How do creative people come up with great ideas? Organizational psychologist Adam Grant studies “originals”: thinkers who dream up new ideas and take action to put them into the world. In this talk, learn three unexpected habits of originals — including embracing failure. “The greatest originals are the ones who fail the most, because they’re the ones who try the most,” Grant says. “You need a lot of bad ideas in order to get a few good ones.”
Otto von Bismarck once said, “Fools learn from experience. I prefer to learn from the experience of others.” In Paul Sloane’s latest book, Think Like an Innovator, you will learn from the struggles and accomplishments of 76 of the world’s greatest thinkers: artists, business leaders, geniuses, inventors, mavericks, pioneers, scientists and visionaries.
They say creativity loves constraint. In fact, if you ask professional, creative people about their “limitations” they naturally see them as exciting and stimulating. Engineers and software designers for instance see constraints as absolutely fundamental to problem solving. So why does constraint get such a bad wrap? Why do so many people see them as things to be managed and talked around and spun? In this week’s episode, Adam Morgan delves deep into this topic and explains his process for creating a framework to understand constraint and a process to help people successfully manage it.
Innovation may have a different meaning for every individual, but the true key to thinking outside the box lies in a diverse mindset. Allowing diversity into a business plan can be the secret to succeeding and achieving greatness. Don’t just take my word for it; evidence backs it up too.
Do you ever find yourself stuck in a meeting that’s stalling? Does the agenda seem to accomplish no tangible outcomes? Perhaps you find yourself wondering what’s next after an important summit, or frustrated with the lack of direction after a meaningful brainstorm or discussion.
In this short talk, Seung Chan Lim (Slim) shares two stories from research he conducted at both the Rhode Island School of Design and Brown University on what it means to “make something,” how it works as a creative process, and why it matters to our lives. The stories illustrate how humility & courage help the artist develop their empathy in relation to the “others” they interact with in the creative process.
Judging by experience, most top managers and innovators feel that they are in a maelstrom of change. For some, the rate of change and the magnitude of the consequences induced are so high that they feel a kind of ‘Present Shock’ – a term coined by Douglas Rushkoff, building upon Alvin Toffler’s concept of Future Shock, to describe the psychological impact that occurs when too much is happening simultaneously.
How to organise a meeting in such a way that they result in creativity and energy? How to ensure that people are actively participating instead of being only passively attending meetings?
When faced with tricky business challenges, success is often linked with the ability to create new and meaningfully different experiences that are better than existing alternatives. Being different involves change, and implementing change and rethinking working practices is a big task for individuals and organisations.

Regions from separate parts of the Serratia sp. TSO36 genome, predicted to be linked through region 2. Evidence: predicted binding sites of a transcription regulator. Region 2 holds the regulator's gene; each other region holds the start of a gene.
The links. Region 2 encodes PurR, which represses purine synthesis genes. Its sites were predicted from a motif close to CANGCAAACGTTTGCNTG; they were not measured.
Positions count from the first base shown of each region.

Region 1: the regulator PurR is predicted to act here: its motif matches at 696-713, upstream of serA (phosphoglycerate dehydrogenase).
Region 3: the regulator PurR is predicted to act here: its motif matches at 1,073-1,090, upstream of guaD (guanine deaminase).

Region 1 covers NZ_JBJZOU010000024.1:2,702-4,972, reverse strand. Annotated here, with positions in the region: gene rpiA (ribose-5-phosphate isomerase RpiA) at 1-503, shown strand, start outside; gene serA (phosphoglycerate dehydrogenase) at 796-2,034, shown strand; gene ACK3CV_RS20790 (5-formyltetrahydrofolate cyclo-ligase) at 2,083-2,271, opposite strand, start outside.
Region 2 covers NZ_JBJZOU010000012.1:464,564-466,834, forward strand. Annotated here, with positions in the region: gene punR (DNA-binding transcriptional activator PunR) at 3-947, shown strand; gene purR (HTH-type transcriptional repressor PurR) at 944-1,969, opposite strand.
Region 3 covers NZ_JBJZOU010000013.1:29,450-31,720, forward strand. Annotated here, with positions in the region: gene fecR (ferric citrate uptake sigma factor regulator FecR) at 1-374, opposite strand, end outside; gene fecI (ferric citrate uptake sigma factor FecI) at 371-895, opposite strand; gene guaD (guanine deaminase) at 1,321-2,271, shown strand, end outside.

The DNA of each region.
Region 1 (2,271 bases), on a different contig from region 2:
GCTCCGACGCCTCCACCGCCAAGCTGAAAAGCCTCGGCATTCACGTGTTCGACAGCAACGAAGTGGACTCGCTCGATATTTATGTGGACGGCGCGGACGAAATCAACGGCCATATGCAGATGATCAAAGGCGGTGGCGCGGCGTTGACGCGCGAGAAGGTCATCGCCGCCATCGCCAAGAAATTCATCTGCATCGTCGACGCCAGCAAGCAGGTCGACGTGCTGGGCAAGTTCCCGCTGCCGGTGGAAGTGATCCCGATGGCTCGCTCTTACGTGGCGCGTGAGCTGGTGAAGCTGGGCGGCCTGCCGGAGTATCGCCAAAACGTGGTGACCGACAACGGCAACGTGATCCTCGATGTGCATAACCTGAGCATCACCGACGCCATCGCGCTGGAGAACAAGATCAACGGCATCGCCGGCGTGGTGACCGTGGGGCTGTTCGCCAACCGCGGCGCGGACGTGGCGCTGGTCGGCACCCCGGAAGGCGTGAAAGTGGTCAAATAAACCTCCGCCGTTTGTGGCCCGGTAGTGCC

The creative process is as individual as it is universal. And yet there is a secret that creativity itself is yearning to tell us. Since the age of 9, Jonathan has performed as a singer, dancer, actor, and gone on to other creative ventures such as a playwright, director, choreographer, author, and voice over artist. Many different titles, one common thread: Creativity. He shares pivotal life experiences that define creativity for him and shows how you can tap into your own creativity on a daily basis, in whatever space and time you have.
After dedicating his professional career to teaching team building in companies followed by fifteen years of travelling the world to teach people about the DISC model, author and keynote speaker Merrick Rosenberg continues his mission in a new book that takes a more playful approach to personal assessment and learning behavioral differences.
Stanford Professor of the Practice Tina Seelig explains how imagination requires active engagement, which reveals opportunities to envision what might be different. Imagination is the first stage of a four-step process that Seelig details for bringing ideas to life.
Managing solitary and collaborative innovation: All innovation is based on creative ideas which are generated and developed by passionate people working alone and with others. Both solitary and collaborative work are important to the effective development of innovation in organizations. The key for leaders is to effectively promote both.
Corporate managers and entrepreneurs alike are accustomed to making tough decisions and seeking out the best possible solutions to everyday problems. It comes with the territory, but it’s not inherently easy. In order to reach a leadership position or own a company you probably have a knack for decision-making, but when the future of a business depends on the outcome, it’s important to reduce cognitive biases and calculate carefully.
Despite their rising popularity, many companies are finding it difficult to yield sustainable results from their innovation and intrapreneurship programs. What does it take to go beyond the one-time initiative (or in rare some cases, the one-hit wonder)? We sat down with four speakers for the upcoming Intrapreneurship Conference in London, as a taster to what will be discussed during the day.